Pausing and Resuming Threads every Update()

Ok, here’s what I’m trying to do:

Once Update() finishes its work, it tells a thread (or several threads) to run, calculating all the AI and physics for the next Update() loop while Draw() does its work. All of these threads will pause themselves once they have finished their work on that update loop.

I am not using a fixed timestep for the main program, but my physics updating is and Draw() will interpolate between states. I haven’t decided exactly what timestep I’ll use for the physics as I’m currently working on the prototype engine and want to get a feel for how the program will eventually do its work.

The idea behind this is I want the actual grunt work for the game is done in threads while Update() exists to prepare everything for the Draw() call and keep everything running smoothly and in time. The problem is I need to maintain time management to keep all the threads in sync.

I’ve played with Threads a little and I’m not going down the newbie route of just re-instantiating a new Thread object each Update(), as I’d prefer to preserve resources by looping within the same thread(s). Plus instantiating a new thread could cause the old one to be dropped before it has finished working if the system is running slow.

What searches I’ve done mostly finds things that are either not really appropriate for what I’m doing or they’re from an old discussions about using Thread.Suspend() and Thread.Resume(), both of which were depreciated after .Net 2.0.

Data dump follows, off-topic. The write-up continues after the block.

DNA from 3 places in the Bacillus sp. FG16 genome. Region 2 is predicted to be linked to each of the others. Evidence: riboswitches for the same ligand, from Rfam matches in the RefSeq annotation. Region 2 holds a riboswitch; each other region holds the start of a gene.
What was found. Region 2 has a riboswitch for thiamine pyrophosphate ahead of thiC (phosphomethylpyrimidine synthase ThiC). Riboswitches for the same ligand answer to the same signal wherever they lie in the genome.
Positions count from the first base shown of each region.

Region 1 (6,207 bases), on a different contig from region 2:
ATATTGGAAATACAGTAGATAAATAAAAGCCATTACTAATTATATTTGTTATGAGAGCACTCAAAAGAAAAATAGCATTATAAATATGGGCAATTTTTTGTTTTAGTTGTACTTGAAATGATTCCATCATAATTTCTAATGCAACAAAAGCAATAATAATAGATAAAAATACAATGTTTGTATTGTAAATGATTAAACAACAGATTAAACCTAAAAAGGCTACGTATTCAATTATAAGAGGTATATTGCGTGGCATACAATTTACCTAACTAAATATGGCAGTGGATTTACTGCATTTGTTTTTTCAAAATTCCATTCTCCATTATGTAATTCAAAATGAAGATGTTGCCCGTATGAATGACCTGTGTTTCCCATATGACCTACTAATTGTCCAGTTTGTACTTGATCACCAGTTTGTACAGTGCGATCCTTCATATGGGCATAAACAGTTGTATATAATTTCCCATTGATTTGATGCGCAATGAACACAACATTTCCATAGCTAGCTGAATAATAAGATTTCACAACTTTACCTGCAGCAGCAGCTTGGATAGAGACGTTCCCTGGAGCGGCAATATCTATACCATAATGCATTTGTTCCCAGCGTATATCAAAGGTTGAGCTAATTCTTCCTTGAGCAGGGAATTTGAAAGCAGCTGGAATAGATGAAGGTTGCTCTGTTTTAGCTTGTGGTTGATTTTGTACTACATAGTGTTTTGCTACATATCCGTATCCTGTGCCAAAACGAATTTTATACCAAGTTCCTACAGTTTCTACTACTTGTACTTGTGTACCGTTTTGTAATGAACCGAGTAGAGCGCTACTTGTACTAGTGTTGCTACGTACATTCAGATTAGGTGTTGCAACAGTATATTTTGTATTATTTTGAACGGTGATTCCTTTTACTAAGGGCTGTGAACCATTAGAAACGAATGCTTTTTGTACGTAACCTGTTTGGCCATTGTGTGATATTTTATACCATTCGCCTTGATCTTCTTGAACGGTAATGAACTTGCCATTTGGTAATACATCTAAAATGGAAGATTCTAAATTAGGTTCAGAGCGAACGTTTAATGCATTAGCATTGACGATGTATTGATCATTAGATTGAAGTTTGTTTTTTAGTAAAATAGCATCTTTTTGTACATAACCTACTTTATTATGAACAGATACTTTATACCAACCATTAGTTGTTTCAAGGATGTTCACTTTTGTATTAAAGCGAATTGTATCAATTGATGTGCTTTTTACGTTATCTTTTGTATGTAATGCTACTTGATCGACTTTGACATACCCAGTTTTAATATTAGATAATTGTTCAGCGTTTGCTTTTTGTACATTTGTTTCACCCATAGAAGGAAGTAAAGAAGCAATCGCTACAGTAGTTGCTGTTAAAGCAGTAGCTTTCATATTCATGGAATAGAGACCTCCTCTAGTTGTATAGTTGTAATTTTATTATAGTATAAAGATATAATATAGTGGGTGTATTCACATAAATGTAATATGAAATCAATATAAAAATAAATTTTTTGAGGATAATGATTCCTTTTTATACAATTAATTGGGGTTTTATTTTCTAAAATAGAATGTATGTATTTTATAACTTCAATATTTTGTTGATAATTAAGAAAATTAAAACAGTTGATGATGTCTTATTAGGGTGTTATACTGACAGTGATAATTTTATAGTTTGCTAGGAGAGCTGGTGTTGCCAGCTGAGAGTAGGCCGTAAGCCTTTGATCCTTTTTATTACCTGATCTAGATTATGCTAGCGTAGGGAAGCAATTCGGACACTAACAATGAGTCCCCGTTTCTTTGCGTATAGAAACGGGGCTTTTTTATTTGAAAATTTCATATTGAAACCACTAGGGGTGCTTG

The best I’ve found is a MSDN page detailing Thread.Sleep(Timeout.Infinite) inside the thread to pause it and then Thread.Interrupt() from another Thread (Update() in my case) to resume it. My problem with this method is it involves firing an exception to the target thread each time Interrupt() is called, and I don’t like the idea of firing exceptions that are not to do with errors.

I’m sure there are other people out there who have successfully used threads for updating elements of their game(s) so I’m curious about the methods they have used to manage this.

I’m also considering supporting super-high-refresh-rates (I use a 120hz monitor and I’ve seen one that can do 240hz) and I’m interested to know how much of a performance hit pausing and resuming threads like this would cause and if it could maintain such high update speeds.

Unless there is a better way?

Suggestions, ideas, advice and links are greatly appreciated.


You probably want to use something like wait handles:


The general idea:
You create all of your worker threads once and they ‘run’ all the time.
You create a wait handle for each thread, the worker thread waits on this signal, the main thread signals this when there is work for the thread to do and waits on the thread to signal it back when the work is done.

When you have multiple threads doing work for you, you can use WaitAll to wait for them to all complete their work before continuing.

Hope that helps!

Thanks for those links, that’s given me a lot of options to consider, I’ll be back once I’ve played with some of them.

Hi Avan!

I had the same problem when creating our game and I wrote a library to utilize multiple threads (and CPU cores).
Then .NETs Parallels library came around (has been some time since then). That one is a bit faster than our ThreadPool, but only works within loops and therefore only takes uniform delegates.

If you’d like to use different delegates (multiple calls to different methods) and still have them run in various threads and that all just a tiny little bit slower than the MS-native Tasks-Parallels library, then take a look at it.
I hope you’re able to fetch it. Just put it up on GitHub for you. (no license, no hassle)

Here’s the link:

If you have questions, just ask.

You can get through to me using
And, of course, this library is open to everyone interested.